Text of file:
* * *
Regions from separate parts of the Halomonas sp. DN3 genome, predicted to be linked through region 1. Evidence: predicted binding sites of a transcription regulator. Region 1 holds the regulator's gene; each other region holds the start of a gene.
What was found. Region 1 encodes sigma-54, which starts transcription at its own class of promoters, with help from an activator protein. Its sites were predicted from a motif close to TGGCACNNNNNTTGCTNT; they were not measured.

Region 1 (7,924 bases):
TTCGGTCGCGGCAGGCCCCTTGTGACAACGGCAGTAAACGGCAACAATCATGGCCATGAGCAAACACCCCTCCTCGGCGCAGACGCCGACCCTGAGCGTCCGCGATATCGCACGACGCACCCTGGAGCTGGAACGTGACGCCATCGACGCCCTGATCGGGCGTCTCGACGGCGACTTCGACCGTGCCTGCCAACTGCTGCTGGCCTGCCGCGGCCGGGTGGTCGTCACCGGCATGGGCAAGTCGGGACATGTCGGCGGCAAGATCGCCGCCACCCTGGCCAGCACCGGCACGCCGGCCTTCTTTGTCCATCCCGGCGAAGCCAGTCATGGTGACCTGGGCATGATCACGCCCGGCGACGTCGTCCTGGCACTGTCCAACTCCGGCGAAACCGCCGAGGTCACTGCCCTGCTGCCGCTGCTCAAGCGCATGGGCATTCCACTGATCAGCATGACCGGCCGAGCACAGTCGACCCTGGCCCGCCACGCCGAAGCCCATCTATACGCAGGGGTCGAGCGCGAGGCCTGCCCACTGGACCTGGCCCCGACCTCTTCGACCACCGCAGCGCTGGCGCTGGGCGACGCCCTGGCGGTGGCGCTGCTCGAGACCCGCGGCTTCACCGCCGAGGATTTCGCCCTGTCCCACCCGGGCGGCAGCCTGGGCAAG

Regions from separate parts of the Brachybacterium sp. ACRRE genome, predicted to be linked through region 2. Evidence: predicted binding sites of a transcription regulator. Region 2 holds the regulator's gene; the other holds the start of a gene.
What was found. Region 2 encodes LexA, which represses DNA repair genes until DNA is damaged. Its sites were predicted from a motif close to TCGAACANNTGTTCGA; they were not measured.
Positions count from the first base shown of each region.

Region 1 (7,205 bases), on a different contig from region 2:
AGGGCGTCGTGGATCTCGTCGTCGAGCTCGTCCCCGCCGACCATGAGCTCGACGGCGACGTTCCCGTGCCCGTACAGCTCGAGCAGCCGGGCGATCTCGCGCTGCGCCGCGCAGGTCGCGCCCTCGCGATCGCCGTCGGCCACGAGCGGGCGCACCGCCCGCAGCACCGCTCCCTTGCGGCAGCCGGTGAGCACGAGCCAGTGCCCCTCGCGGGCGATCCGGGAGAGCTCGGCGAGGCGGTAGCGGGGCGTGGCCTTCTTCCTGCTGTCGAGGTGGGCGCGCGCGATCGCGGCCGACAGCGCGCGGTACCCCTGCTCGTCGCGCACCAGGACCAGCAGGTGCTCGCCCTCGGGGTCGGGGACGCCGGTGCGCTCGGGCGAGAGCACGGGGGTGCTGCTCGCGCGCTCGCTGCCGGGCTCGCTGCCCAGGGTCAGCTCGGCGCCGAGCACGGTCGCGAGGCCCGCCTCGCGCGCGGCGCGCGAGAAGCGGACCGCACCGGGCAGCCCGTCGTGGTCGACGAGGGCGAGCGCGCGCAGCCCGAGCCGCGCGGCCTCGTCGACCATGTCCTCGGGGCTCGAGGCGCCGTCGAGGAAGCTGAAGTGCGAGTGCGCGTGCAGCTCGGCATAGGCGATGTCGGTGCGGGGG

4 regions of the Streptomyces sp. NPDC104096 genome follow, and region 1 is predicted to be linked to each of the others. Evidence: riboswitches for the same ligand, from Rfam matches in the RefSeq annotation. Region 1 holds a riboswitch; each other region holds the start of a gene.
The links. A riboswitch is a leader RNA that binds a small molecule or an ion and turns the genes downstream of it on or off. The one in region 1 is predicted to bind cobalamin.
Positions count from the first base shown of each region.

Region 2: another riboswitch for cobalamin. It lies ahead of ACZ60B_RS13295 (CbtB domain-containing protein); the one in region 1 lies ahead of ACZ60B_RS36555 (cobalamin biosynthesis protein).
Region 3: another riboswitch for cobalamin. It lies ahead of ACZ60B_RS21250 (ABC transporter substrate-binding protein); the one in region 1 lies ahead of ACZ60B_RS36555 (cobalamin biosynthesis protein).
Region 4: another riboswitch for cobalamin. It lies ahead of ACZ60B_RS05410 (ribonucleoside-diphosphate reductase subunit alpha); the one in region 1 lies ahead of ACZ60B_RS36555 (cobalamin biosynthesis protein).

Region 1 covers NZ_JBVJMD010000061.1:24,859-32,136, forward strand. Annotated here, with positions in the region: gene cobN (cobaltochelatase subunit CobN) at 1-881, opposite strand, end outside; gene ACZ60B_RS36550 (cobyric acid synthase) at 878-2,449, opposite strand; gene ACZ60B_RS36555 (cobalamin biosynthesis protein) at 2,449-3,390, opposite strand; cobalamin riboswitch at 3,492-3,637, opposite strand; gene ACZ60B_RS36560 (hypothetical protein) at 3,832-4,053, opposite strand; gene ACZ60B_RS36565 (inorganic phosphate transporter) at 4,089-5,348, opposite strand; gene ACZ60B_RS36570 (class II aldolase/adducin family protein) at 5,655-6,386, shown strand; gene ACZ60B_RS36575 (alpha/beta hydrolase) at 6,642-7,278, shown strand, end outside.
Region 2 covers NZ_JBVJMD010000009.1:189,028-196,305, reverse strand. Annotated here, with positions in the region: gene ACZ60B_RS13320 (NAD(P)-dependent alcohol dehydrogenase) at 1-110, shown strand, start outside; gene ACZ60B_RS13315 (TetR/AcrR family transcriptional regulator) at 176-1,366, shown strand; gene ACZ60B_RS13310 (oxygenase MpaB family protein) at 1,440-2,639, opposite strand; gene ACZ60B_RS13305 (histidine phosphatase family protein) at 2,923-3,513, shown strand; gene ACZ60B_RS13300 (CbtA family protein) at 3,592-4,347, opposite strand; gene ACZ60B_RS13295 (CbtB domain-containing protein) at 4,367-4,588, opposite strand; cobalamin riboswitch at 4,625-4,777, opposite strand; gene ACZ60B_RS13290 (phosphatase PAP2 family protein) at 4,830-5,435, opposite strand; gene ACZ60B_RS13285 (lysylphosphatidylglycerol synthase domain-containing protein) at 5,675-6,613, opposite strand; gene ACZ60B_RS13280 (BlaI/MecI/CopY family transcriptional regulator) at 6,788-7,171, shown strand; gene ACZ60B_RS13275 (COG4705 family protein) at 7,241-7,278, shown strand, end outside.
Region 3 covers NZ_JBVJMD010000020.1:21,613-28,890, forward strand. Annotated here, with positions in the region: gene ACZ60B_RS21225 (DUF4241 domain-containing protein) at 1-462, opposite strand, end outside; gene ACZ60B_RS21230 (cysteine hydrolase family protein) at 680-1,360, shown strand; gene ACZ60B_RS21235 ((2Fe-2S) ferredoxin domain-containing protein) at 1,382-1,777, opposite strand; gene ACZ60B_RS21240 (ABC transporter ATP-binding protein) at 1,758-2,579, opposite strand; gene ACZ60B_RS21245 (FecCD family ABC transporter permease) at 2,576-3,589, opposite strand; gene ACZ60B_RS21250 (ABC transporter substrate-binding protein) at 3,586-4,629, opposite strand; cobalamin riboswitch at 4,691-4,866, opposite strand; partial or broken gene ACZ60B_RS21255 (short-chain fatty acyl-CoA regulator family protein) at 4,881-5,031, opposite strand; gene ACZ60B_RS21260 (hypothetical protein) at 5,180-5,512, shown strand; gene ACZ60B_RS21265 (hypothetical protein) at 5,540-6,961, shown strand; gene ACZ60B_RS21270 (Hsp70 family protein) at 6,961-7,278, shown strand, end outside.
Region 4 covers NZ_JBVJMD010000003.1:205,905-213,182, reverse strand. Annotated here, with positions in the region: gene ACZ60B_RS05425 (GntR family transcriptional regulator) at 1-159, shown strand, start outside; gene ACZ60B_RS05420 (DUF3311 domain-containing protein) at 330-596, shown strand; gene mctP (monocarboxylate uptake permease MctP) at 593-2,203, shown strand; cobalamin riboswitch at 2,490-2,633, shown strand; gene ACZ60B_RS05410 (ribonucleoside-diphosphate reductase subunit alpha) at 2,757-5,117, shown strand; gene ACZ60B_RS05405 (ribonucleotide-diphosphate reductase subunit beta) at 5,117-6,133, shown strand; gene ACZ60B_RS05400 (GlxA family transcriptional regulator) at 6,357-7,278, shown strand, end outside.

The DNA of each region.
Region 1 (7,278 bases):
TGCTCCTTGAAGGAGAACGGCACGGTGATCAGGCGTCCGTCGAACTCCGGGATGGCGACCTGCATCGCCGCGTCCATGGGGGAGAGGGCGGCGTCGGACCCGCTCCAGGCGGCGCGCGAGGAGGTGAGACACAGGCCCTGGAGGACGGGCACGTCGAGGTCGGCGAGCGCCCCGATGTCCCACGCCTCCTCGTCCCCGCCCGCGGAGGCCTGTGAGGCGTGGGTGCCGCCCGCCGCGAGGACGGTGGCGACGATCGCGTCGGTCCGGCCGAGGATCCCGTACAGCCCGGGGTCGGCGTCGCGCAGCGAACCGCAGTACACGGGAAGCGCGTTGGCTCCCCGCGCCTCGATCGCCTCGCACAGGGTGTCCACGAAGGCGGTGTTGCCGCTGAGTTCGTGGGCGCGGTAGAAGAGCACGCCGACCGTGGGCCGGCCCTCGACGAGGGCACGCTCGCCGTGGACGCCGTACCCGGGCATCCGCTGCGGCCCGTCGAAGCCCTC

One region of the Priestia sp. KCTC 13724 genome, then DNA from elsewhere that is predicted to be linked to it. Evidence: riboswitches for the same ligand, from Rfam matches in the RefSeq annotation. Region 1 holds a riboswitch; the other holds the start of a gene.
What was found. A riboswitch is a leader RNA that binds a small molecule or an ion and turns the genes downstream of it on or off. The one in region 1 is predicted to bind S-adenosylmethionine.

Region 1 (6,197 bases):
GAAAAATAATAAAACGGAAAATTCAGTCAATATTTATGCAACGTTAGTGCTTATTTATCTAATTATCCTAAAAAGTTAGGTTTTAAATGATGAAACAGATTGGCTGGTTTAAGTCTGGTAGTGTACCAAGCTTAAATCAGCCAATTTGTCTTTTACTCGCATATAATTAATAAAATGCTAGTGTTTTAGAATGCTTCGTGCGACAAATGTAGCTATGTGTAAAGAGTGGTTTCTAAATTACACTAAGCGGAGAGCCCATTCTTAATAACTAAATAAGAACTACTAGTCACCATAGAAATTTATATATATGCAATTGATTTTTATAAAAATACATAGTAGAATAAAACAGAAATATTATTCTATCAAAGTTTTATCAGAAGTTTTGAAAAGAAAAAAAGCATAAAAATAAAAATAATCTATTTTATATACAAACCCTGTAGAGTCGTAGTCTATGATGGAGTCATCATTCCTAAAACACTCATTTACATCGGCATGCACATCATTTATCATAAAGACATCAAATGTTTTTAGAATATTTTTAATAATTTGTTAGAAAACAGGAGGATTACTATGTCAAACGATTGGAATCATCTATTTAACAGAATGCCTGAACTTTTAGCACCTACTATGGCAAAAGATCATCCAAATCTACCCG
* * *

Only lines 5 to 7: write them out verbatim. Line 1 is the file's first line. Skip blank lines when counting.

Regions from separate parts of the Brachybacterium sp. ACRRE genome, predicted to be linked through region 2. Evidence: predicted binding sites of a transcription regulator. Region 2 holds the regulator's gene; the other holds the start of a gene.
What was found. Region 2 encodes LexA, which represses DNA repair genes until DNA is damaged. Its sites were predicted from a motif close to TCGAACANNTGTTCGA; they were not measured.
Positions count from the first base shown of each region.